On Thu, Feb 2, 2017 at 1:28 PM, Bruno Lauzé <brunola...@msn.com> wrote:
> But a simple user with no rights can mlock (64kb by default) why a jail would
> not be able?
No, I'm not, by any means, arguing against having jailed processes
being able to mlock(), I'm just saying that we should have more fine
grained control over it (a knob to allow system administrators to
tweak it would be a good start).
> From: Xin LI<mailto:delp...@gmail.com>
> Sent: Thursday, February 2, 2017 1:13 PM
> To: Pavel Timofeev<mailto:tim...@gmail.com>
> Cc: Bruno Lauzé<mailto:brunola...@msn.com>;
> Subject: Re: mlock and jail
> On Thu, Feb 2, 2017 at 7:54 AM, Pavel Timofeev <tim...@gmail.com> wrote:
>> 2017-02-02 4:31 GMT+03:00 Xin LI <delp...@gmail.com>:
>>> I like this idea.
>>> Note that potentially your patch would make it possible for a jailed
>>> root to DoS the whole system by locking too much of pages in memory.
>>> I think it would be sensible to provide a per-jail flag to enable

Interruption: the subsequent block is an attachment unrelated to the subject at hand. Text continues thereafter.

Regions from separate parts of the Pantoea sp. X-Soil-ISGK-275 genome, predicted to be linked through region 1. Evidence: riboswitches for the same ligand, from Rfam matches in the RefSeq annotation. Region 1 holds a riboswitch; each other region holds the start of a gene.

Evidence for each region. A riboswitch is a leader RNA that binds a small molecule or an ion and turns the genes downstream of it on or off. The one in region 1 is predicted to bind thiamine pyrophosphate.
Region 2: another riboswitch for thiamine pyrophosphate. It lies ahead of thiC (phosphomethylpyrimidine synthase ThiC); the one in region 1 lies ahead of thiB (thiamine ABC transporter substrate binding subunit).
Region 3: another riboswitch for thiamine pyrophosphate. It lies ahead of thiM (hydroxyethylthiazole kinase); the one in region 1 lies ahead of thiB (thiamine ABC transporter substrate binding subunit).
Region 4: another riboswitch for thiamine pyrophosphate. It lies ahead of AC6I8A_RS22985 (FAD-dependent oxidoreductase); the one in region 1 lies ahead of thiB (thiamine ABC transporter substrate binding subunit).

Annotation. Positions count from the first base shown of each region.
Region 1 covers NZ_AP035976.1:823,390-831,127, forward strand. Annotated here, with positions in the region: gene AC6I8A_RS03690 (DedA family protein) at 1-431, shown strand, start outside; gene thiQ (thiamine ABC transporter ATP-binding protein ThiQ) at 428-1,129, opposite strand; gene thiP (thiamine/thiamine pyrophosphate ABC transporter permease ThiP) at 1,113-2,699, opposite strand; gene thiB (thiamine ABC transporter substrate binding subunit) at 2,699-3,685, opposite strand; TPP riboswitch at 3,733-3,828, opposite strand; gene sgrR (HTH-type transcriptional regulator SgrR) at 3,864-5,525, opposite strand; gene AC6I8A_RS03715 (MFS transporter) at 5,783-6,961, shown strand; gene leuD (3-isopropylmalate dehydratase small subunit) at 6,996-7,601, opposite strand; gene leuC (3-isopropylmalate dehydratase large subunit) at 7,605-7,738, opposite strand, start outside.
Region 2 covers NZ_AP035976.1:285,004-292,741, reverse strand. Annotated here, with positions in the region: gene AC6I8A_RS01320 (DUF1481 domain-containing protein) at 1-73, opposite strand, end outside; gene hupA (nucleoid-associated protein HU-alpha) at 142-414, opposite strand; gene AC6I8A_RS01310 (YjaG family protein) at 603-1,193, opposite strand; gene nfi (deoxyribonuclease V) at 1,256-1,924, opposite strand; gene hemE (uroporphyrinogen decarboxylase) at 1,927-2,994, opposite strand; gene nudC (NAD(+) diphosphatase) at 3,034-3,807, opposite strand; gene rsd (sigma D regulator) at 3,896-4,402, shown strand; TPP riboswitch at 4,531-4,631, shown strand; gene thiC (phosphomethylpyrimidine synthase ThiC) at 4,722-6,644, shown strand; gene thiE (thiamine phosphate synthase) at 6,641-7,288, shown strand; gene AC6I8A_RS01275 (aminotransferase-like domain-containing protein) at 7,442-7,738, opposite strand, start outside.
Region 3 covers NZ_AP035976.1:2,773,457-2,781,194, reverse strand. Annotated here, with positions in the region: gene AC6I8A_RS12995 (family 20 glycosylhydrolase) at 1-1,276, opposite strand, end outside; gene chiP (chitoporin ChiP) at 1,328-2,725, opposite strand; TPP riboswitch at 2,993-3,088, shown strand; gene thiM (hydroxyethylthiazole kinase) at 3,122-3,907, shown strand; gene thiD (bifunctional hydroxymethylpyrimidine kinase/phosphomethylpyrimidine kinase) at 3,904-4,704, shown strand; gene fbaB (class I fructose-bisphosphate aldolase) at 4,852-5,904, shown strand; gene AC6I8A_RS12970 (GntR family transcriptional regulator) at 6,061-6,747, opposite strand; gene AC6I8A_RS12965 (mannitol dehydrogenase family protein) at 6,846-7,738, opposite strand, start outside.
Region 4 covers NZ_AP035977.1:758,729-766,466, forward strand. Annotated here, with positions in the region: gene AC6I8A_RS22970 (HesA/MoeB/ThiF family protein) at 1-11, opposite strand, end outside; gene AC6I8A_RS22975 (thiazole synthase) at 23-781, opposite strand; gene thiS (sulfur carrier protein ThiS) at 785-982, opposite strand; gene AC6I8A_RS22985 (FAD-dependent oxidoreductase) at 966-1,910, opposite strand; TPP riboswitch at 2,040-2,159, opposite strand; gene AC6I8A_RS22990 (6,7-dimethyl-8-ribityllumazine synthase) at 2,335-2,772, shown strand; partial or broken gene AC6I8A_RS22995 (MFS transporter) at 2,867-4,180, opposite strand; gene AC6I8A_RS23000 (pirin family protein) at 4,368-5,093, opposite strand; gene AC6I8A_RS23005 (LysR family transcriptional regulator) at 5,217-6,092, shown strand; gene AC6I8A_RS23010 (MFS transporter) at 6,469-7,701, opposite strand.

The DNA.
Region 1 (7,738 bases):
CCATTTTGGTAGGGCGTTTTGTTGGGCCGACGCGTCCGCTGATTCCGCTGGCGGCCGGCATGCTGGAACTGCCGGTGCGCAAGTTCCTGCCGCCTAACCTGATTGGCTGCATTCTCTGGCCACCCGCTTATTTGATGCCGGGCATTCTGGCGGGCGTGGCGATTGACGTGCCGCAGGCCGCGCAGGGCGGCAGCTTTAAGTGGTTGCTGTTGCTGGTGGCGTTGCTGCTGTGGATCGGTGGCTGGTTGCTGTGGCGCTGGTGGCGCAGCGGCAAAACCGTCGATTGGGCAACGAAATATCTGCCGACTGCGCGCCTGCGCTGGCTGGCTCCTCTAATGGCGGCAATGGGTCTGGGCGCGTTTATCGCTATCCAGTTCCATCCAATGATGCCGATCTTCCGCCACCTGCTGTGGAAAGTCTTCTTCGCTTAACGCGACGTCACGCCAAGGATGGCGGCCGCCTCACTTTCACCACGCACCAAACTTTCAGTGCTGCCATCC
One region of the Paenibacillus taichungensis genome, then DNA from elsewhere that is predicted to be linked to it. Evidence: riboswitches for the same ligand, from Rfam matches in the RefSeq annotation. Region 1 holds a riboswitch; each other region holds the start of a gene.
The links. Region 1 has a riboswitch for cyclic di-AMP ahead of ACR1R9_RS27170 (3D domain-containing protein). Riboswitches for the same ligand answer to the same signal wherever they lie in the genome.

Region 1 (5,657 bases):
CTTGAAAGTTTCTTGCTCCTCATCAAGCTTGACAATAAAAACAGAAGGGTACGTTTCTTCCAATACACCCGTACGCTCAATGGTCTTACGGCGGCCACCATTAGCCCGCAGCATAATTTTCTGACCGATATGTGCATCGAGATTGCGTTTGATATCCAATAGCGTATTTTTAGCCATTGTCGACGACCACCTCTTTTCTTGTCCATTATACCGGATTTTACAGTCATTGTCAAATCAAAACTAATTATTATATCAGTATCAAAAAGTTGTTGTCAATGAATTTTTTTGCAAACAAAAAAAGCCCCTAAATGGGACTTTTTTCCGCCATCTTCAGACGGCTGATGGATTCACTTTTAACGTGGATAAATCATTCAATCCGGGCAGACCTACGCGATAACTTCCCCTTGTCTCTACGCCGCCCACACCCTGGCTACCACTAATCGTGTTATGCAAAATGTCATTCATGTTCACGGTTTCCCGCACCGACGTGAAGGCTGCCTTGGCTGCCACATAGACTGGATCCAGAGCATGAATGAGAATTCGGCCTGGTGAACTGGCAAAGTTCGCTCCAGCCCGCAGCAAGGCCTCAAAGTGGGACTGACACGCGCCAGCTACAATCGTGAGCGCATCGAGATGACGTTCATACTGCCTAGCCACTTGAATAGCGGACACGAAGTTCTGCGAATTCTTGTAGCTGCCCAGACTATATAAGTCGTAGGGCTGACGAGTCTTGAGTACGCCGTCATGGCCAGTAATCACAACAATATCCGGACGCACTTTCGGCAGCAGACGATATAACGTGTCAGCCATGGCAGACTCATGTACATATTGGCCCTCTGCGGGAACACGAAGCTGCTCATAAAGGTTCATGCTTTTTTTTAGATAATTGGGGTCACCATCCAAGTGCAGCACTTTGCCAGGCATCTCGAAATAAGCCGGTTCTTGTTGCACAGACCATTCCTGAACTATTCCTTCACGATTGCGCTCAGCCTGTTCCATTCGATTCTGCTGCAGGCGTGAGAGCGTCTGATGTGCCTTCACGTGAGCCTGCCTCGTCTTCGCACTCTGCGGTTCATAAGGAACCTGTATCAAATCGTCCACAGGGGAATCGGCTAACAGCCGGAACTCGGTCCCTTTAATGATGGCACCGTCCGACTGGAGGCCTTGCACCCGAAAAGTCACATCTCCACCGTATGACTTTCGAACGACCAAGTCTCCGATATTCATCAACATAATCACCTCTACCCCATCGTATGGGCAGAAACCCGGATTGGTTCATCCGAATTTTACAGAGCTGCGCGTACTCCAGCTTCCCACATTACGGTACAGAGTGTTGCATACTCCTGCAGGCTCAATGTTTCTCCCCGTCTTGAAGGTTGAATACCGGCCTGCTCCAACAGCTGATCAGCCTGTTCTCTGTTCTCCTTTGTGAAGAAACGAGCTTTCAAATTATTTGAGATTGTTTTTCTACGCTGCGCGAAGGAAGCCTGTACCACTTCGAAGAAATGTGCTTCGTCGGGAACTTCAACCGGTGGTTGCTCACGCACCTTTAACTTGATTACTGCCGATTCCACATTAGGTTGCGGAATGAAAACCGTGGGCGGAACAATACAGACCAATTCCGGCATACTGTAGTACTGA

>>> doing it, or better, have some finer grained control (e.g. per jail
>>> quota of permitted locked pages).
>>> Why did the application want to lock pages in main memory, though?
>> For example, this secret management tool
>> https://www.vaultproject.io/docs/config/ wants to lock memory for
>> security (surprise) reason.
>> It's available as security/vault in our ports tree.
> No it's not surprise but overkill IMHO. Here is why:
> Locking memory does prevent swapping, but in a typical multi-user
> system, if an attacker is already able to read swap (keep in mind that
> disks are by default owned by root and can not be read in a typical
> setup), then the administrator already have much bigger problem to
> worry about, and the attacker would have much more powerful tools to
> steal the secrets.
> Additionally, if one really cares about safety of swap, they should
> have used encrypted swap in the first place. On FreeBSD, appending
> '.eli' to the swap device in fstab (e.g. /dev/ada0p3 ->
> /dev/ada0p3.eli) would automatically do one-time keyed swapping.
> Moreover, I don't think it's a good idea to use an application that
> advocates locking all memory that it owns for "security" reasons: if
> the application writer does not know which memory pages would contain
> sensitive information, good chances that the application writer have
> no idea what is privilege separation and the design they have created
> could be fundamentally flawed.
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